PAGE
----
First on the radar would be cases like this. The Global Mail recently ran an article about how Novartis, one of the world’s largest drug companies, pedals two drugs that are pretty identical when it comes to treating age-related macular degeneration. The difference? One costs a fortune, and is pushed to Western nations. The other one is cheap.
In economics, this is known as pricing discrimination, and is a way to boost producer surplus (i.e. sell to as many people as possible for the maximum each of those people is willing to pay). When it comes to paying for drugs, the government shouldn’t stand for it.
I’m not sure how much money could be saved from a far tougher stance on pharmaceuticals. But I think it’d be a lot. And given healthcare is such a big part of our government spending, any savings here are big money.
This is inspired by Crikey’s fantasy budget series. Plenty more fantasy budgets are available behind the Crikey paywall.
There’s been a small but quality stream of writing about the role of RSL (Returned Service Leagues) clubs in Australia in recent weeks.
In this piece in the University of Melbourne’s The Citizen, Masters student Jack Latimore writes about how RSL’s are struggling to attract the Iraq and Afghanistan war veterans:
Rod Thompson, the national entitlement officer for the Younger Veterans Outreach Program, said: “When I was involved with the RSL, I was a sub-branch secretary. The attitude was: ‘Don’t rock the boat, the old fellas don’t like change and your membership is welcome but your opinion is not’.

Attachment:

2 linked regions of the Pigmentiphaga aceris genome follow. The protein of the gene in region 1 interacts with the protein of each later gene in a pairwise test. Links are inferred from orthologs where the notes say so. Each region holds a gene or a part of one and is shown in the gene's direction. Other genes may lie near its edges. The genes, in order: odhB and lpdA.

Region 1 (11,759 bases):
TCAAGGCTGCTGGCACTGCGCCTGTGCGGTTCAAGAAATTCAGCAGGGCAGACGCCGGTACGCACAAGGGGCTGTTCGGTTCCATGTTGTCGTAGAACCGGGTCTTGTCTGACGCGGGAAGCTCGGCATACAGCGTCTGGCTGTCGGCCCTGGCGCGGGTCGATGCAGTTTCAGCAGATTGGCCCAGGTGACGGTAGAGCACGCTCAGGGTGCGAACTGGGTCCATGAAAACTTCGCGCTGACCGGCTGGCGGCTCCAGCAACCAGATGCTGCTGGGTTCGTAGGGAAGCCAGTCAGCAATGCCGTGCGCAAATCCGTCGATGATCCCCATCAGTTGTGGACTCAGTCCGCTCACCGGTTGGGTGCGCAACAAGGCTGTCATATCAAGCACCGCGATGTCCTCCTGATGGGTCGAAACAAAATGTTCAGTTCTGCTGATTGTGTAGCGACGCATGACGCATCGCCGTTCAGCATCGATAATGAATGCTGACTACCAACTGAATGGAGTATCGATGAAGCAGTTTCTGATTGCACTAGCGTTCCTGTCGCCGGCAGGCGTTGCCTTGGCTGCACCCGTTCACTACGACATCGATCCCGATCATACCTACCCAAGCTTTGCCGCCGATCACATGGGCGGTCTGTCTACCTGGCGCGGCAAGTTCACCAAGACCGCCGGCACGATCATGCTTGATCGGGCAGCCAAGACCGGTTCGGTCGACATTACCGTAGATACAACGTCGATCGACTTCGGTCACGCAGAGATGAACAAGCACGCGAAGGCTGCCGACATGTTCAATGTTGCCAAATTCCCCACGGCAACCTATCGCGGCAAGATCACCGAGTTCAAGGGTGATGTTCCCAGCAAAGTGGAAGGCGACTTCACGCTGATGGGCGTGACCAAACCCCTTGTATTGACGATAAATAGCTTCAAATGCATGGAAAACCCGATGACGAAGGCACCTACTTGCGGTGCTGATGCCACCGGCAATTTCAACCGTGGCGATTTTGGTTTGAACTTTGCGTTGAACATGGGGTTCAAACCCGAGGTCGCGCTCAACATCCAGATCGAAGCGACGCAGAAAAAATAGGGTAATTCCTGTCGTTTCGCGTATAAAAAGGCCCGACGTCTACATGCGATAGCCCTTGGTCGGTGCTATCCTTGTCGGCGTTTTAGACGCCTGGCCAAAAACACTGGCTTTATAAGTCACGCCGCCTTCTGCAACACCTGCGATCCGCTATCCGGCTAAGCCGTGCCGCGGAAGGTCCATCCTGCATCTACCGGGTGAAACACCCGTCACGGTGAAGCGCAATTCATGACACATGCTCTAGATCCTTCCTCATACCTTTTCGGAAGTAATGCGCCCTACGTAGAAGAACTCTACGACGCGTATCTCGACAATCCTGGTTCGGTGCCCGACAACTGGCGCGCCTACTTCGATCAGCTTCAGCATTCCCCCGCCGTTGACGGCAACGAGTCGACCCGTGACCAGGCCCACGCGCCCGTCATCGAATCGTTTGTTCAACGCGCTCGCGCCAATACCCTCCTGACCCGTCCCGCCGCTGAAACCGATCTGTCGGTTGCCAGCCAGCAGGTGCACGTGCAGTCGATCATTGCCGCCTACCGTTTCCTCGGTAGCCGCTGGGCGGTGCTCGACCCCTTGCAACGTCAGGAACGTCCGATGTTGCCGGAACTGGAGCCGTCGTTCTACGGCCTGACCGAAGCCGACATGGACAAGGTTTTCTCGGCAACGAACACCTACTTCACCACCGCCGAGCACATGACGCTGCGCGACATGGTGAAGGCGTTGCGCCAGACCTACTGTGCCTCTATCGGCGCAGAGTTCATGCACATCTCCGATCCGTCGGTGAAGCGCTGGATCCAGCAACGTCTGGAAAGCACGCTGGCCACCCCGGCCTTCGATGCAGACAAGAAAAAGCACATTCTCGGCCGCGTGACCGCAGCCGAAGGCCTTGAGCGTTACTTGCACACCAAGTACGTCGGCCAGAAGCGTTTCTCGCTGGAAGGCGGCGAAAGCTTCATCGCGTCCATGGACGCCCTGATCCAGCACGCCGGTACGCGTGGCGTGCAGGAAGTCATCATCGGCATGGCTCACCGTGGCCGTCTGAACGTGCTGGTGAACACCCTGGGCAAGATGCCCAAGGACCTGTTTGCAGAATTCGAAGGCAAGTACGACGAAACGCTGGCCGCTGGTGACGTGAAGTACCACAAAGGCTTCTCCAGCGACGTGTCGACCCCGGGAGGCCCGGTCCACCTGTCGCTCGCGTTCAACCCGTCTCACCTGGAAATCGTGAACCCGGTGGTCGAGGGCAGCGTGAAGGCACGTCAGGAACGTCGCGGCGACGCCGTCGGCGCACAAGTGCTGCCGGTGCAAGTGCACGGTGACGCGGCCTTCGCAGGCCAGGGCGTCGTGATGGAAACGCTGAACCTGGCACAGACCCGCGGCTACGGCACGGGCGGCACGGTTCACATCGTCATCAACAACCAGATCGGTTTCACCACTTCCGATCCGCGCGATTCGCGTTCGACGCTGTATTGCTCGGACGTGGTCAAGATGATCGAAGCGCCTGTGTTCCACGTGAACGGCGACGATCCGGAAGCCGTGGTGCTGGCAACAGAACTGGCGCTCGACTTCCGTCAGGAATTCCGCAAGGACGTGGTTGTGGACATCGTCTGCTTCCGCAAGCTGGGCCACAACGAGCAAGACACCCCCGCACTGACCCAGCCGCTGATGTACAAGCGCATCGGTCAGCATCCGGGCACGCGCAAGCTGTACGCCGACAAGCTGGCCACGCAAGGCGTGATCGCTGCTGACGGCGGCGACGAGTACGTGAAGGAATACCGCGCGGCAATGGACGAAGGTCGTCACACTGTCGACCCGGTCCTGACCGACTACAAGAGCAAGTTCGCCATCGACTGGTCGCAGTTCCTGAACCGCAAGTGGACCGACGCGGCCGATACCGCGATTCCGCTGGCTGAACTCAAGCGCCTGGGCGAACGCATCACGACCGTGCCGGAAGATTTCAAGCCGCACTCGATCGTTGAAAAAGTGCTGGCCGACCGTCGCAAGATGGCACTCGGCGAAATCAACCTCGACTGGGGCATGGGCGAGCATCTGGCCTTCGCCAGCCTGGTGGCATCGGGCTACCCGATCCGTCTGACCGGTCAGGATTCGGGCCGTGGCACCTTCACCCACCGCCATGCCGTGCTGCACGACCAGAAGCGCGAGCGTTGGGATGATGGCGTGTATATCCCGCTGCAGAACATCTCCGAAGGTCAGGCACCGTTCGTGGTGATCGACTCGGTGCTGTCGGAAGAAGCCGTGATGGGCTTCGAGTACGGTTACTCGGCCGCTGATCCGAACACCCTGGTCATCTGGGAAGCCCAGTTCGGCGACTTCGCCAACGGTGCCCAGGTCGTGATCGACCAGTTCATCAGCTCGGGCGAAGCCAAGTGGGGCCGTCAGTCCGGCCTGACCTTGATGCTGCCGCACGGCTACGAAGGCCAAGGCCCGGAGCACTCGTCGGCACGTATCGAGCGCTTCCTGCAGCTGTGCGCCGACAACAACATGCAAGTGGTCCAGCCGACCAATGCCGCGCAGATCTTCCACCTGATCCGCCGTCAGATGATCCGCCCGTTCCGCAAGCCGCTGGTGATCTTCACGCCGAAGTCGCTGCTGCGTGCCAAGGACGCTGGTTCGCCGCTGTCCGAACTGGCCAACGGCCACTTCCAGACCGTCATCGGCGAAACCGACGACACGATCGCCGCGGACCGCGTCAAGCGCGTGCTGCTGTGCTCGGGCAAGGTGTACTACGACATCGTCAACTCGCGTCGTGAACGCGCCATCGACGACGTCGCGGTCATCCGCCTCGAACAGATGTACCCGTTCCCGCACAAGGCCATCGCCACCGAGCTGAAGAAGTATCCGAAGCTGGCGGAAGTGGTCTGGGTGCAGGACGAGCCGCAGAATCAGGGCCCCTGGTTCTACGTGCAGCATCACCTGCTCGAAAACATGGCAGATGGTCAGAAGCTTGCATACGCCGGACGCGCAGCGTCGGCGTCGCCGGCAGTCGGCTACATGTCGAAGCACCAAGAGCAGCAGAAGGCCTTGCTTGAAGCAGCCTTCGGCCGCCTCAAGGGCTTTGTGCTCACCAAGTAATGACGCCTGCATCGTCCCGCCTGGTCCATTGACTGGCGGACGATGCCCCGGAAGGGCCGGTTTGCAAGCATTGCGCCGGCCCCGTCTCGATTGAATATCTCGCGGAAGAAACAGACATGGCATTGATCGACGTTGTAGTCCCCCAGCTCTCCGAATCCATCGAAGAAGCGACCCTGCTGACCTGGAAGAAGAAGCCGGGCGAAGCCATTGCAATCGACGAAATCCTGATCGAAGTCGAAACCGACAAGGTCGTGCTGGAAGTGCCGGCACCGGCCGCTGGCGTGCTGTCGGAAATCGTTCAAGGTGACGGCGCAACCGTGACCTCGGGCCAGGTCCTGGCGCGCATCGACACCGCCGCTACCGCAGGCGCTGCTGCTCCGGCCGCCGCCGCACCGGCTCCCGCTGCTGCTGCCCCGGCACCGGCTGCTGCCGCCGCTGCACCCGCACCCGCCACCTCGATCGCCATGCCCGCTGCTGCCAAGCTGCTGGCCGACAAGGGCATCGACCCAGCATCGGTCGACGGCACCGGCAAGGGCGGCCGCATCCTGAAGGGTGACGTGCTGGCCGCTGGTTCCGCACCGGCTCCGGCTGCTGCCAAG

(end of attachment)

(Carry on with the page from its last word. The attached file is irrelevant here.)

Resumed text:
“The RSL is seen as something from the past. There are attitudes, a generational change that has not been embraced.”
That’s the most damning quote from what is overall a thoughtful and, to my eye, balanced piece.
Earlier, there was a good piece in Crikey about the relationship between RSLs and the pokies-filled clubs that bear their name, which isn’t anywhere as clear-cut or as positive as you would presume.
The broader context for all this is in Amber Jamieson’s excellent Crikey series on mental health in the military. RSL clubs are meant to be a form of support. Many young vets aren’t getting anywhere near the help they need, she found. The military probably bears more blame for this than RSLs, but it’s worth keeping in mind.
Photo: North Sydney RSL sub-branch club in the 1940s
1) Strong fridge magnets
At my parents’ house, most of our fridge magnets are either gimmicky tourist trappings or have been sent to us by politicians/local businesses.
There must be a conspiracy by the makers of such magnets to prevent similar-strength magnets being sold anywhere else, forcing you to rely on advertising for that necessary sticking power.
Every magnet I find is either weak, tiny, or ugly. Usually all three.
Which is weird, because everyone needs fridge magnets right?
2) Old lady shopping carts
These have a real name which I can’t remember right now. But basically, I don’t have a car, which means I need some sort of cart to drag my shopping home after me if I’m going to buy groceries for more than two days.